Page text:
Out of all the films on this list, this is probably the one that few will have heard of, perhaps unsurprisingly as it was a Polish film only shown theatrically in towns in the UK which have a large proportion of Polish immigrants, but I like to go into films blind sometimes, and this grueling World War 2 epic, based on long forgotten true events in which Polish/Ukranian relations ended up in genocide even before the Nazis turned up, was a terrifying yet powerful reminder of how nationalism can inspire the worst in human nature. 8.5/10


Being not familiar with any of James Gray’s previous work, this was one movie that kind of took me by surprise, a throwback to an almost lost style of movie making yet telling a story with themes, such as the “other” being whole and independent in a world that simplifies and condescends, that resonate today. Darius Khondji’s incredible cinematography managed to actually depict the jungle in a fresh way, and those final 20 minutes were so haunting. Charlie Hunnam did brilliantly in playing such a complex, potentially dislikeable character. 9/10


Maybe it’s that I’m getting old, or that I’m getting tired of the increasing samey-ness of the blockbusters, that’s drawing me more to films like this, but this slow yet mesmerising drama never relaxed its gentle grip for me, its unpredictable story brilliantly keeping its depressing elements in check with humour and a subtle feel good factor, though perhaps its very clumsiness, in which the dramatic punches were often ruined by everyday life just like the way things often do actually happen, was perhaps its greatest achievement. 9/10


Though I’m not sure that Christopher Nolan would appreciate the compliment, I believe that in many ways you could say that Dunkirk was the horror film of the year, seeing as it was such an unrelenting exercise in pure terror and spent so much time exploiting fears we all have, evoking the turmoil and the anxiety that the soldiers on Dunkirk must have felt while showing barely a drop of blood. The intersecting of the three stories and playing with time truly showed Nolan’s mastery of storytelling. 9/10


Saying this was better than the original was maybe stretching it a little – few memorable lines for a start – but there’s no doubt that Denis Villeneueve created a worthy follow-up here, both visually and intellectually impressive, that totally justified its existence and took the story to new places while still intelligently developing its themes of life, aging, legacy and death. It’s remarkable that a would-be blockbuster asks things like; is surface all there is, or do life’s currents run deeper than what we can see, hear and touch? 9/10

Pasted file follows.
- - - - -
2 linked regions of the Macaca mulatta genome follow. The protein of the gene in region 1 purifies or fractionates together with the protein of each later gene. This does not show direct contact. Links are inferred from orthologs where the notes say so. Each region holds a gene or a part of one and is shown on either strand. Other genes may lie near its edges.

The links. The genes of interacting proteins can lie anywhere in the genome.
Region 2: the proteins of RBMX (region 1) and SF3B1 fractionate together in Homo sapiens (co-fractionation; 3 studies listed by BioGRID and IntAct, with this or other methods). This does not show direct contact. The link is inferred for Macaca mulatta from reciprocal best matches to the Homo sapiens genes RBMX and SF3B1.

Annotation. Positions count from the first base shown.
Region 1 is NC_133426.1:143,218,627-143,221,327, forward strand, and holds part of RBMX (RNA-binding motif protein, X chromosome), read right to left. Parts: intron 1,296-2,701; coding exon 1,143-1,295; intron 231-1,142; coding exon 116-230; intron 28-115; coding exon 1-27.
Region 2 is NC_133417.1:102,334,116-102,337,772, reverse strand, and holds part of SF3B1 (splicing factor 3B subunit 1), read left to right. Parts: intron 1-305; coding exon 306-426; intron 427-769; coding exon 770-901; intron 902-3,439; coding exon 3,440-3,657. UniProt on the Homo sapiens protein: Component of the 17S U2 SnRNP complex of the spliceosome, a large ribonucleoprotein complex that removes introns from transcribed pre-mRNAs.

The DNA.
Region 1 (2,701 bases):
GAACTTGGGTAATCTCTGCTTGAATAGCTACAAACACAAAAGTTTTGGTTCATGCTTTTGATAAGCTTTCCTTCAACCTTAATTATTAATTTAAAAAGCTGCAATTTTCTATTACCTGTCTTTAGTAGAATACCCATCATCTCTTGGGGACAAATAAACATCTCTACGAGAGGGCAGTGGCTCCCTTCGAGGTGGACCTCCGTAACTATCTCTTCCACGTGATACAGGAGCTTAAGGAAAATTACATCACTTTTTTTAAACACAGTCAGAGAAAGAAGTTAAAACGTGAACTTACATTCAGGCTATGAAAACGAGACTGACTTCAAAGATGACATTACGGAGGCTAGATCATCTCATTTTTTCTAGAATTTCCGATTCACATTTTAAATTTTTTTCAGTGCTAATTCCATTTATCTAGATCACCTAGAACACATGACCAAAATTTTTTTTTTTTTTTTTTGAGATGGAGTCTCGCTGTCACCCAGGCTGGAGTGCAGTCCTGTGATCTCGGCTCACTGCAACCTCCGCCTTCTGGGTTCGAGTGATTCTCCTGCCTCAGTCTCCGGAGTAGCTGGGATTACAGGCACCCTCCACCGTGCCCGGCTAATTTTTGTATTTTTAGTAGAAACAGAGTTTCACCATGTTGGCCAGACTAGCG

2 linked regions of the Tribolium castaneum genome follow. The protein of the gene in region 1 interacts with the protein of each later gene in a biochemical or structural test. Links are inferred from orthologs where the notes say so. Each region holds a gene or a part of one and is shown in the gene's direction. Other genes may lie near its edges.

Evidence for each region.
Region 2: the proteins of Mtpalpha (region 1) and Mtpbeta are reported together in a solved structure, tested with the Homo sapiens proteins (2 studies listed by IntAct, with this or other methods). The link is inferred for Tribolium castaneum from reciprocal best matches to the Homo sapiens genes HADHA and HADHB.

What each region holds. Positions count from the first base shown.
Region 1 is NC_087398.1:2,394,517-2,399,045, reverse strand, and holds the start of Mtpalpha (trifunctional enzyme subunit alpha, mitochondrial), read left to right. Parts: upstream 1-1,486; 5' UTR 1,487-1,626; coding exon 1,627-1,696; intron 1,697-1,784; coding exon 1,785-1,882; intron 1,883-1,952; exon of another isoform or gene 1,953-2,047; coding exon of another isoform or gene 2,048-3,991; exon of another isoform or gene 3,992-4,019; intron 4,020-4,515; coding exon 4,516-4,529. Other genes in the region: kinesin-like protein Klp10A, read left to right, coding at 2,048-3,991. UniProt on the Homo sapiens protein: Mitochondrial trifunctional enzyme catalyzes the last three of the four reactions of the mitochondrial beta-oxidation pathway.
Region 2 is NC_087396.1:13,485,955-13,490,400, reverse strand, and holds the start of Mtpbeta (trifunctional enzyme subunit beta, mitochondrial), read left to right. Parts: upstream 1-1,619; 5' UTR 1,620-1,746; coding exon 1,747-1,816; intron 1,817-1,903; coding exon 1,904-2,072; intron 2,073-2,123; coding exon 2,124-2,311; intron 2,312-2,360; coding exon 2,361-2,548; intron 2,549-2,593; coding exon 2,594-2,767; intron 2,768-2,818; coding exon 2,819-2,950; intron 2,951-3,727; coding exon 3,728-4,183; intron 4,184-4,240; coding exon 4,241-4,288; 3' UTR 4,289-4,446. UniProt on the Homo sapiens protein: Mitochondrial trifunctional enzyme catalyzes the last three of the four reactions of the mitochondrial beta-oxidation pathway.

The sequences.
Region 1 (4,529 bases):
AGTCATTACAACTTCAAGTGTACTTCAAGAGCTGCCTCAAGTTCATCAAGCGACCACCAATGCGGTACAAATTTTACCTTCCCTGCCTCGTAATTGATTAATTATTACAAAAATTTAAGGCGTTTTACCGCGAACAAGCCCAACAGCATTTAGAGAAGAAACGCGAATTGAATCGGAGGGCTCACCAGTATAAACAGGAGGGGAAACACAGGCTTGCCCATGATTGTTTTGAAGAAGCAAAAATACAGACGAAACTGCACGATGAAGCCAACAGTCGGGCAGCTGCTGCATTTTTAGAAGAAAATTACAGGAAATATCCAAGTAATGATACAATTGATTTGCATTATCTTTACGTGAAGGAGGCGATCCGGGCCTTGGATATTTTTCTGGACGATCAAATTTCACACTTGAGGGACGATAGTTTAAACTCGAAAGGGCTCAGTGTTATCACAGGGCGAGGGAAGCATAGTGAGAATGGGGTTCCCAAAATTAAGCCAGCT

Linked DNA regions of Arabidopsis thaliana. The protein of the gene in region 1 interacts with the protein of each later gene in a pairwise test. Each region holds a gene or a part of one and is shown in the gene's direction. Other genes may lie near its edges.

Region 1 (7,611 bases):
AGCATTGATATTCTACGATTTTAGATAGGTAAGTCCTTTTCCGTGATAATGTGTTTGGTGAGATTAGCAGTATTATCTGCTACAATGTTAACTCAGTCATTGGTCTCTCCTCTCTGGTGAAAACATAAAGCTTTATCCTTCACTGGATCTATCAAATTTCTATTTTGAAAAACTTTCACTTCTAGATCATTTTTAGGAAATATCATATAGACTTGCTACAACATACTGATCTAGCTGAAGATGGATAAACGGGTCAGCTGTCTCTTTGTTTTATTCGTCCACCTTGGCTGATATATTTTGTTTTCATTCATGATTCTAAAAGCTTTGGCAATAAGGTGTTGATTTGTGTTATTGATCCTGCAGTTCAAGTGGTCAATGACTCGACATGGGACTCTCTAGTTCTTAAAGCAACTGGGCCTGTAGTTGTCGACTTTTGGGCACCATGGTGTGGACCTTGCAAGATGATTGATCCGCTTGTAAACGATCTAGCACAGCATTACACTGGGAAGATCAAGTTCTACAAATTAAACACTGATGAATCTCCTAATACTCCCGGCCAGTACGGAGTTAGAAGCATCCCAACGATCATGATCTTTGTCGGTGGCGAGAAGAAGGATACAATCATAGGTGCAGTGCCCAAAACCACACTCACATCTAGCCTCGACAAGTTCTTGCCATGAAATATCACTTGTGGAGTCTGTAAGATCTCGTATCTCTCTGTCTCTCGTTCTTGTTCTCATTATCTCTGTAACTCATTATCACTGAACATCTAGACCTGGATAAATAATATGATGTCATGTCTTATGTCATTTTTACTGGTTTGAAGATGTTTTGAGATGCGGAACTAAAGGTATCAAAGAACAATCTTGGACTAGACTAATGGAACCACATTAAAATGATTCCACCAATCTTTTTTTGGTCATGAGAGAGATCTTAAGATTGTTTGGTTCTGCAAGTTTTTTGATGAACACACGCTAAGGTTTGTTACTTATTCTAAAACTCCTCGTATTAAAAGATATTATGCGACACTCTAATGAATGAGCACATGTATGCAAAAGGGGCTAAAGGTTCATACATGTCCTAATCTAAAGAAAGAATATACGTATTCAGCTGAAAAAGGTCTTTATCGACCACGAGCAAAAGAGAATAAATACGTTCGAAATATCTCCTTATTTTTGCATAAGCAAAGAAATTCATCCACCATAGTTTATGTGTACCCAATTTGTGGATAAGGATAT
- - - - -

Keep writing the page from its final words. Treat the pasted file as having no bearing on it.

Okay, the singing and dancing was hardly ‘A’ standard, but I still remain startled that such an unabashedly romantic, un-ironic movie with such a huge heart was even made in today’s Hollywood, let alone became a hit. It managed to seem both traditional and temporary, and Ryan Gosling’s and Emma Stone’s incredible chemistry confirmed them as today’s greatest onscreen couple. The icing on the cake was the clever finale which reminds us that, yes, dreams are possible when you are willing to strive for them, but not everything will end perfectly. 9/10


2017 hasn’t really been a bumper year for animated movies, but this was a thoroughly delightful exercise in existentialism, the no-dialogue effort almost coming across as the missing link between Hayao Miyazaki and Sylvian Chomet. While probably destined never to break out of art house circles despite its themes of the circle of life, of companionship, and of making the most of your circumstances being ones that kids could easily assimilate in their own way, this was a real gem. 9/10


Alejandro Jodorowsky reckons that Endless Poetry, his sequel to The Dance Of Reality which was his first film in 3 years, is the second part of a five part surreal autobiography. Considering that he’s 88 years old and the first two installments had to be partly funded via Crowdfunder, I would say that it’s doubtful he’ll get to make all five, which is a crying shame to us fans of this unique artist, because the first two parts revealed that the mad genius had lost none of his inventivenese and his audacity, while revealing, perhaps unsurprisingly, a more reflective, gentle Jodorowsky. Endless Poetry was a film of strong emotional resonance, yet still had that magic Jodorowsky melding of surrealism and performance art, full of meaningful metaphors, striking visuals and wry humour, while also being unafraid to bring to life the inconsistencies of existence, love and artistic expression with stark truths. The key to Endless Poetry was really in its title. In it, we saw the director, as a youth, break free from the person he was not to a person excited by a life filled with drive, desire, wonder and most importantly, freedom. It was both inspiring and poignant. And it asked us to see the world through the eyes and mind of the person who’s willing to imagine and dream and try to create. Thank god for Jodorowsky.



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About Dr Lenera 1966 Articles
I'm a huge film fan and will watch pretty much any type of film, from Martial Arts to Westerns, from Romances [though I don't really like Romcoms!]] to Historical Epics. Though I most certainly 'have a life', I tend to go to the cinema twice a week! However,ever since I was a kid, sneaking downstairs when my parents had gone to bed to watch old Universal and Hammer horror movies, I've always been especially fascinated by horror, and though I enjoy all types of horror films, those Golden Oldies with people like Boris Karloff and Christopher Lee probably remain my favourites. That's not to say I don't enjoy a bit of blood and gore every now and again though, and am also a huge fan of Italian horror, I just love the style.